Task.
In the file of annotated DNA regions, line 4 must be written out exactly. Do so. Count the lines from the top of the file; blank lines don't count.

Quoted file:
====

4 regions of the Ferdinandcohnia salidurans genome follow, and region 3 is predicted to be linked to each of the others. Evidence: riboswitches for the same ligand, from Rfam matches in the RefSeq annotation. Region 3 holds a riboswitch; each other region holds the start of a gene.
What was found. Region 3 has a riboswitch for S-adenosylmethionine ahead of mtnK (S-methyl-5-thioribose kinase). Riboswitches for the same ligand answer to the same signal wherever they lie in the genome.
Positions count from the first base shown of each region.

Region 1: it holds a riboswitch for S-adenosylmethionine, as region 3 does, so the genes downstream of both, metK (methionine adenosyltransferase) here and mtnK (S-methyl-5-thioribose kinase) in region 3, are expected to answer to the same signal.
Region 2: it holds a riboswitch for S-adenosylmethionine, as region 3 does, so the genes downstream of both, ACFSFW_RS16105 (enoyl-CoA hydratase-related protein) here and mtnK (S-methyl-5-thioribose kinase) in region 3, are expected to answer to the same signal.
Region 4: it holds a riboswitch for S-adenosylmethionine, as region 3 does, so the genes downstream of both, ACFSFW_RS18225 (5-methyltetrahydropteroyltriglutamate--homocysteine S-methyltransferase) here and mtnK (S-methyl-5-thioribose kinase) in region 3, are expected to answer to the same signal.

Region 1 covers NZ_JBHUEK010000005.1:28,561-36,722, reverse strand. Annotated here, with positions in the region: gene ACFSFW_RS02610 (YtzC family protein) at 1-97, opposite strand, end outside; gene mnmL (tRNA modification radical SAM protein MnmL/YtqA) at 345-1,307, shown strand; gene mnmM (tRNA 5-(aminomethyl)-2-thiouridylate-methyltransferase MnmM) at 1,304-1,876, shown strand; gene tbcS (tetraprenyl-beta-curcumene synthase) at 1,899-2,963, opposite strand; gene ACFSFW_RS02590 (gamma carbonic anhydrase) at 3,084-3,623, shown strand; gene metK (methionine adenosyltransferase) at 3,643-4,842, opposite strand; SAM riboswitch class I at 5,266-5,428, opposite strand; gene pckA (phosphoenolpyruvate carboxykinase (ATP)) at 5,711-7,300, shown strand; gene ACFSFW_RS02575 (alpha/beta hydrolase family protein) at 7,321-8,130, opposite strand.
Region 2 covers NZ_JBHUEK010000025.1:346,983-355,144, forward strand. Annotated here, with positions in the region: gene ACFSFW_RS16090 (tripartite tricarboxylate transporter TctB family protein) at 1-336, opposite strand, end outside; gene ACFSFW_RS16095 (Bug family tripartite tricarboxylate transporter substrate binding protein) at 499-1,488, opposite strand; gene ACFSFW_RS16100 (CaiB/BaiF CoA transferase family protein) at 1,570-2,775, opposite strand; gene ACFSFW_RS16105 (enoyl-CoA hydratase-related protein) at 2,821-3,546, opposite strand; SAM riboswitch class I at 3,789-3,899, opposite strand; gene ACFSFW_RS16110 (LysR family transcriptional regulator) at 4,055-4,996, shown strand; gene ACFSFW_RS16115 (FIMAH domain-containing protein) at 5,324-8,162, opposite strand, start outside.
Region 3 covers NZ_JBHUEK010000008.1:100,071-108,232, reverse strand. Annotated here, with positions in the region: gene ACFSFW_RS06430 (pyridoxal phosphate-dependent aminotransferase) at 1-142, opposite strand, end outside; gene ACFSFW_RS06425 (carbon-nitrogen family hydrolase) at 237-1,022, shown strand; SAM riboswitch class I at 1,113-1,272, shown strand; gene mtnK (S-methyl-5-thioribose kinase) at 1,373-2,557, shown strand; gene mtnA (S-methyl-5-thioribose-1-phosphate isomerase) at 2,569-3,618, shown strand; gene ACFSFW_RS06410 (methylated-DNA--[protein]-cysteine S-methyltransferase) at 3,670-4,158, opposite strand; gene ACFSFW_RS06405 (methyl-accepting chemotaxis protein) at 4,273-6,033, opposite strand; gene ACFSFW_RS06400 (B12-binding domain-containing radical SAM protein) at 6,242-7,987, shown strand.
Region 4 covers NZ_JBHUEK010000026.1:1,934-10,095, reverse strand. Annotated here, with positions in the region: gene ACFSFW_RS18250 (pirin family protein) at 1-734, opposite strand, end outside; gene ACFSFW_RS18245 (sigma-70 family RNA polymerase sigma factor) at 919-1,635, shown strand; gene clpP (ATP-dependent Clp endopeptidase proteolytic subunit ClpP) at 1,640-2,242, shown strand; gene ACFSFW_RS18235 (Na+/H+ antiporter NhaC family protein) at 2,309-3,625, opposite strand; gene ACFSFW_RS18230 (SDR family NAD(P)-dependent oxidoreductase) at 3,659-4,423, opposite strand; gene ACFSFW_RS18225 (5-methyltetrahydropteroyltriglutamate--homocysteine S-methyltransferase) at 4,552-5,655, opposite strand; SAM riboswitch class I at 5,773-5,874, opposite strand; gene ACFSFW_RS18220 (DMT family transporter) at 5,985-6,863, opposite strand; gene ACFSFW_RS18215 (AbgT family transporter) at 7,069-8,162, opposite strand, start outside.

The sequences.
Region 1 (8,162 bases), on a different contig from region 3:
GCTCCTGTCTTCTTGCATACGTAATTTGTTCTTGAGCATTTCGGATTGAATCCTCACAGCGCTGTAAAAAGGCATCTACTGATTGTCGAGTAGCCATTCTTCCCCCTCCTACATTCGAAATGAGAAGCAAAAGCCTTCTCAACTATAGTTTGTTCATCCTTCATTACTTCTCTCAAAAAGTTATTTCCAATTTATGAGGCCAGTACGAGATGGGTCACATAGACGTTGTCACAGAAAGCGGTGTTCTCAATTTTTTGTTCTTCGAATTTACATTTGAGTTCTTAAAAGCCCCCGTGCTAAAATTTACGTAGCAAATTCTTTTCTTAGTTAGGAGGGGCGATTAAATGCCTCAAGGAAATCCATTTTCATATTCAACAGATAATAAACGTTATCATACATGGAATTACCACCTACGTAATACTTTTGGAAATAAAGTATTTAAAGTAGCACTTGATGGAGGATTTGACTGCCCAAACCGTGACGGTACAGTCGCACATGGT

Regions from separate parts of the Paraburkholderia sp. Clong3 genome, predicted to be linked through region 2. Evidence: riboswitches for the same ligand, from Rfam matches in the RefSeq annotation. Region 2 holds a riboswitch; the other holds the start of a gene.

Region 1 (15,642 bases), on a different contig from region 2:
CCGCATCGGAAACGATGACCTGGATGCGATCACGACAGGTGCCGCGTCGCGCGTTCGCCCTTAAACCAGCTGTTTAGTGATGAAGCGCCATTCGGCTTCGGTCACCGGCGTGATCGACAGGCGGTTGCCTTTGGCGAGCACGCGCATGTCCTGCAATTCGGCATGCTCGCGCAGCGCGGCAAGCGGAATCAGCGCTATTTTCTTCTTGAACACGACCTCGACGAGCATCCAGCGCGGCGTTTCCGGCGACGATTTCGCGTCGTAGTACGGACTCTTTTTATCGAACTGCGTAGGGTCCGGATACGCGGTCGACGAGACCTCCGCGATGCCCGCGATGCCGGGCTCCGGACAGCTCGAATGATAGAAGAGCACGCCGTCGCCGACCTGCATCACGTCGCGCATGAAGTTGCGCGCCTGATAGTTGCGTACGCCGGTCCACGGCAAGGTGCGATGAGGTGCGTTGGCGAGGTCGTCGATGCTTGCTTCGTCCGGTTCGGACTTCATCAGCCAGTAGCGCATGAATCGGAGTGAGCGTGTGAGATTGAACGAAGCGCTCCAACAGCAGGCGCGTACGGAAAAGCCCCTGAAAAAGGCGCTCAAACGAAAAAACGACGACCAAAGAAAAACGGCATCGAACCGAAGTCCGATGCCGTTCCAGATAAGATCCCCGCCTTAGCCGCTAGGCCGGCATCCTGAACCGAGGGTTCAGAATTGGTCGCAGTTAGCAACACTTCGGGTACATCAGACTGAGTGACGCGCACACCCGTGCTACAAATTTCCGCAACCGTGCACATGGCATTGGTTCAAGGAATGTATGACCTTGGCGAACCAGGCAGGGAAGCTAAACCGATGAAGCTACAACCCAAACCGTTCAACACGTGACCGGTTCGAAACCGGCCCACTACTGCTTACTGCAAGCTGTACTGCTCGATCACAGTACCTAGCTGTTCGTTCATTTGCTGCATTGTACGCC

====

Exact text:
Region 1: it holds a riboswitch for S-adenosylmethionine, as region 3 does, so the genes downstream of both, metK (methionine adenosyltransferase) here and mtnK (S-methyl-5-thioribose kinase) in region 3, are expected to answer to the same signal.